The blogmaster inquired from Chris Halsall how would a distributed power generation model affect BL&P’s profit and loss in the aftermath of last week’s catastrophe –Barbados Gone Dark.
He responded as follows:
ROK (RIP) and I relied on Douglas Skeete during the rate hearings for the financial dimensions, but my understanding is moving to a distributed generation model would have no impact on the BL&P revenue model. No changes to the equations, simply the variables.
BL&P is allowed to earn up to 10.48% based on the Rate Base. The Rate Base is the amount of capital invested in “plant” that is directly responsible for power Generation, Transmission and Distribution. As this is amortized over time, what this actually means BL&P is allowed to make less profit unless they reinvest in the plant.
BL&P will always be needed by Barbados to invest in, maintain and manage the T&D. It’s a “natural monopoly” (and unbelievably complex) — you don’t want multiple different providers each erecting their own poles and then stringing cables. BL&P will also always be responsible for a large percentage of the generation.
It is important to note that this is not going to happen overnight. And there are legitimate concerns by BL&P — it might have to carefully manage an environment where they don’t control all of the generation capacity that the country might need at any given time, but would still be responsible for getting the electrons from where they’re being generated to where they’re needed.
And, the transmission network might require upgrading, if, for example, large generation capability is planned to come online somewhere where appropriate capacity doesn’t already exist. Who would pay for that, the BL&P (and, thus, the power consumer), or the private generation provider?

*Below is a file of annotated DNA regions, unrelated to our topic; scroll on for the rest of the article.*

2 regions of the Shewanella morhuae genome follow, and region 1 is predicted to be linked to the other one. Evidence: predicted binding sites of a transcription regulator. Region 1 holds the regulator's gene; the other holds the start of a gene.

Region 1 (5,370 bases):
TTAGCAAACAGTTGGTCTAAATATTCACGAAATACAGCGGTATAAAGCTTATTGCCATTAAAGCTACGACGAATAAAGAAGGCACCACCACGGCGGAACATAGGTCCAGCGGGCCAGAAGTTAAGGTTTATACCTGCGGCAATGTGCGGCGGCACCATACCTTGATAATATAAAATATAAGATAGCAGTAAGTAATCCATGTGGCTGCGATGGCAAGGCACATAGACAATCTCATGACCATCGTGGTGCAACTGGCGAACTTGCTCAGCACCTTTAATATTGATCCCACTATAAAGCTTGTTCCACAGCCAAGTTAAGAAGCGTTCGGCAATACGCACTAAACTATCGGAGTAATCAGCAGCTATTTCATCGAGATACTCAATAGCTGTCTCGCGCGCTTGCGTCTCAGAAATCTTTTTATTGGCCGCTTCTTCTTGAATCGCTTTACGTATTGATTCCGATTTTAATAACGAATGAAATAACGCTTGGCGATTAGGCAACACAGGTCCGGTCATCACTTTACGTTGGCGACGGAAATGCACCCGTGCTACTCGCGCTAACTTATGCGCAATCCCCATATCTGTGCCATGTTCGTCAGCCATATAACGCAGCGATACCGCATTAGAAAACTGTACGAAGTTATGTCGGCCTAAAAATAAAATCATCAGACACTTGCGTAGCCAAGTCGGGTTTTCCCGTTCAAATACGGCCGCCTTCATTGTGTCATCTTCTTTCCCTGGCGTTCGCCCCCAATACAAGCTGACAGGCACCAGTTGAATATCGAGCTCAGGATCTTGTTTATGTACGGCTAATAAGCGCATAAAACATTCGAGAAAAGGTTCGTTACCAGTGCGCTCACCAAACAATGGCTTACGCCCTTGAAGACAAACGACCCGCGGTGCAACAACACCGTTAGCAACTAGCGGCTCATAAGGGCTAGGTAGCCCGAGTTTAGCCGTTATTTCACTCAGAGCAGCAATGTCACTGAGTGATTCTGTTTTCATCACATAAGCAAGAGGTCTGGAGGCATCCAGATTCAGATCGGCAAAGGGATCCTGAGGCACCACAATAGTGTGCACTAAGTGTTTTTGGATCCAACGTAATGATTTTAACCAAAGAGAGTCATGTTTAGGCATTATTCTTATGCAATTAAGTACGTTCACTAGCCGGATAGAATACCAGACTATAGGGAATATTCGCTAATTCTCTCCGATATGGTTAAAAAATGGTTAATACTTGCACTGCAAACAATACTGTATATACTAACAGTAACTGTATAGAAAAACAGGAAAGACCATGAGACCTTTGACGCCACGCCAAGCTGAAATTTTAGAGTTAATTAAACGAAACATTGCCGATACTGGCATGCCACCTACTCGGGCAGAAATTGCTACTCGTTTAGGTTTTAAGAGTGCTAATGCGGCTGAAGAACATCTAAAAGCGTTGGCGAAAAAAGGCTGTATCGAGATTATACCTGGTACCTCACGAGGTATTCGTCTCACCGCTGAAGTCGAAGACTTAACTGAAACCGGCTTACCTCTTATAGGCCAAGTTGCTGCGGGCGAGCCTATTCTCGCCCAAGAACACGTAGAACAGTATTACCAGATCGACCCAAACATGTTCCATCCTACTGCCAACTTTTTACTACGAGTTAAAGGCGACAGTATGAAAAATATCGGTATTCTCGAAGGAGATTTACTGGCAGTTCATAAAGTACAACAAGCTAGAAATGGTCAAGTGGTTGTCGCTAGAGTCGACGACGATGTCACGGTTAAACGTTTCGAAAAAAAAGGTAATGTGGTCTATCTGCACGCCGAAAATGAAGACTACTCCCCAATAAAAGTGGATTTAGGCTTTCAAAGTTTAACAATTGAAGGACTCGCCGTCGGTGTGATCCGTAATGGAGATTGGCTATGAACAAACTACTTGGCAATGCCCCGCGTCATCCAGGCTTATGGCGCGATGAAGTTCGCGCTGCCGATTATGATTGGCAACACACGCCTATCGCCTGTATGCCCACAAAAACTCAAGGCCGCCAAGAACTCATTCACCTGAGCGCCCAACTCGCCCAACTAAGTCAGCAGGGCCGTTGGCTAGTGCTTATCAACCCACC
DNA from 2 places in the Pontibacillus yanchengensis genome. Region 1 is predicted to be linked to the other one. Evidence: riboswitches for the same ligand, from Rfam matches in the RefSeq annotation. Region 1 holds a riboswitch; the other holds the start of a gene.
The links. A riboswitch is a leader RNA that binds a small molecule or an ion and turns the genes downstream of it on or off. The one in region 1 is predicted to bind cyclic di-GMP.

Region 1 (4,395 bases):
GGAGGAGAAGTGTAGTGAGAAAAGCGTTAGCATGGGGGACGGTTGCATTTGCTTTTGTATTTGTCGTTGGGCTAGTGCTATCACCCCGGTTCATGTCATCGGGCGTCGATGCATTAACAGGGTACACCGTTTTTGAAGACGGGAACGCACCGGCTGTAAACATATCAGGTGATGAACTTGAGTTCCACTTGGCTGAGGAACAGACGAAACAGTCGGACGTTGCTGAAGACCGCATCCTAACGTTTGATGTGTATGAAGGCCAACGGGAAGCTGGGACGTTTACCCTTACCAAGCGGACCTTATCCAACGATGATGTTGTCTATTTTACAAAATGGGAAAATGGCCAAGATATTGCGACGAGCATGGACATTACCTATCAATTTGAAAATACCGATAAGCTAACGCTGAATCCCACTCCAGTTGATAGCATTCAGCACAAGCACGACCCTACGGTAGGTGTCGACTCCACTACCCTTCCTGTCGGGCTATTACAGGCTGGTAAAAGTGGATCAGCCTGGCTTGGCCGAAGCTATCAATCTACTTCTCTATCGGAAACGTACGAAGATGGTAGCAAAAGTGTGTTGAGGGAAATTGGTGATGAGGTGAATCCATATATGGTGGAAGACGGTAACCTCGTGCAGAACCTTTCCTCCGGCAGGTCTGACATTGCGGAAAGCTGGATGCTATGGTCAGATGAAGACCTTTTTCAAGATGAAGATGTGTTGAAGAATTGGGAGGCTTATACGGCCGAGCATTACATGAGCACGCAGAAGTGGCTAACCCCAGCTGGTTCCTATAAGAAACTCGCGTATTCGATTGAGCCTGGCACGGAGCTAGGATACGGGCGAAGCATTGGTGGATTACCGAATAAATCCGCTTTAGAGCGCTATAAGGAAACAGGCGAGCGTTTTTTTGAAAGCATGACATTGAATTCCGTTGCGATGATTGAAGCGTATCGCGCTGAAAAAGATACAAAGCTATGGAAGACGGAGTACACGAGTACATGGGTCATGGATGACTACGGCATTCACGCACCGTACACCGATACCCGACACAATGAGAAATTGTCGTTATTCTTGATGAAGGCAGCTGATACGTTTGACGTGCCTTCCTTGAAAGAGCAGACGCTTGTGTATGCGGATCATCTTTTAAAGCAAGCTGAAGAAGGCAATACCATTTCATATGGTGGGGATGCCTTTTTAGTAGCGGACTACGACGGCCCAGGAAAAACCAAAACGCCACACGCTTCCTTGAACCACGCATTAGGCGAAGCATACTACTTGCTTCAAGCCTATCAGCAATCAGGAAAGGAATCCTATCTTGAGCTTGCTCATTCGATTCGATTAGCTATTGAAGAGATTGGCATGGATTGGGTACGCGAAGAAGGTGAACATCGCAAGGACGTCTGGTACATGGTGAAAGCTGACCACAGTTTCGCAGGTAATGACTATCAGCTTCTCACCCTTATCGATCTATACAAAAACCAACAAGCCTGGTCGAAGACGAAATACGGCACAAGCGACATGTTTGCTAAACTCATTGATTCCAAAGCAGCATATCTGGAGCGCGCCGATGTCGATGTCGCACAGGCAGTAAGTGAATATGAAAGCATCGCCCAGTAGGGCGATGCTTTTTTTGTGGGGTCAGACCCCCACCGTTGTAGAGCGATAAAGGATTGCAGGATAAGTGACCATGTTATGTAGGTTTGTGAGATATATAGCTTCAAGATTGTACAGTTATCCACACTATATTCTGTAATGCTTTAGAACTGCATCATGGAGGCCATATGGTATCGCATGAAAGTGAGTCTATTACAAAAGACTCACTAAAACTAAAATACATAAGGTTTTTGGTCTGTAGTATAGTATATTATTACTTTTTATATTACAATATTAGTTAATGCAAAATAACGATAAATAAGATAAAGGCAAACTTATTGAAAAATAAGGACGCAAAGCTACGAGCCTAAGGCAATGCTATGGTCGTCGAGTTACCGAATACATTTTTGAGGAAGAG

This is a non-trivial problem space, with many, many dimensions.
The blogmaster will add to Halsall’s view on the obligation of BL&P given the permission by the regulator to earn a 10.48% Rate of Return on Rate Base.
Prime Minister Mia Mottley indicated in one of her take charge interviews last week that the time will come to hold actors in last week’s fiasco responsible – the priority now is to stabilize the power supply to the country. Sorry Prime Minister, the blogmaster does not agree, we can do both at the same time especially if we are confronted by negligence, greed and incompetence.
There is one observation those who followed the press briefings must be concerned about – Managing Director of BL&P Roger Blackman boldly stated one of the reasons for not replacing old problematic diesel equipment was heavily influenced by government’s decision at the time to allow Cahill Barbados to operate a plasma gasification plan in Barbados.
The other issue that triggered concern was the feedback from BL&P that unwanted contaminants were discovered in the fuel supplied by Barbados National Oil Company Ltd (BNOCL). The obvious question is what responsibility does BL&P have to ensure the fuel supplied by BNOCL meets the specifications to ensure the old diesel engines do not have a bad reaction.
The local media should join Barbados Underground to question the quality of BL&P’s decision which has led to the current perilous state of affairs. Should citizens take comfort in the fact the regulator – Fair Trading Commission – has launched a probe? For years the BU family has raised concerns about energy generation in Barbados. It reached a peek during the Cahill saga. How does being reactive get us anywhere?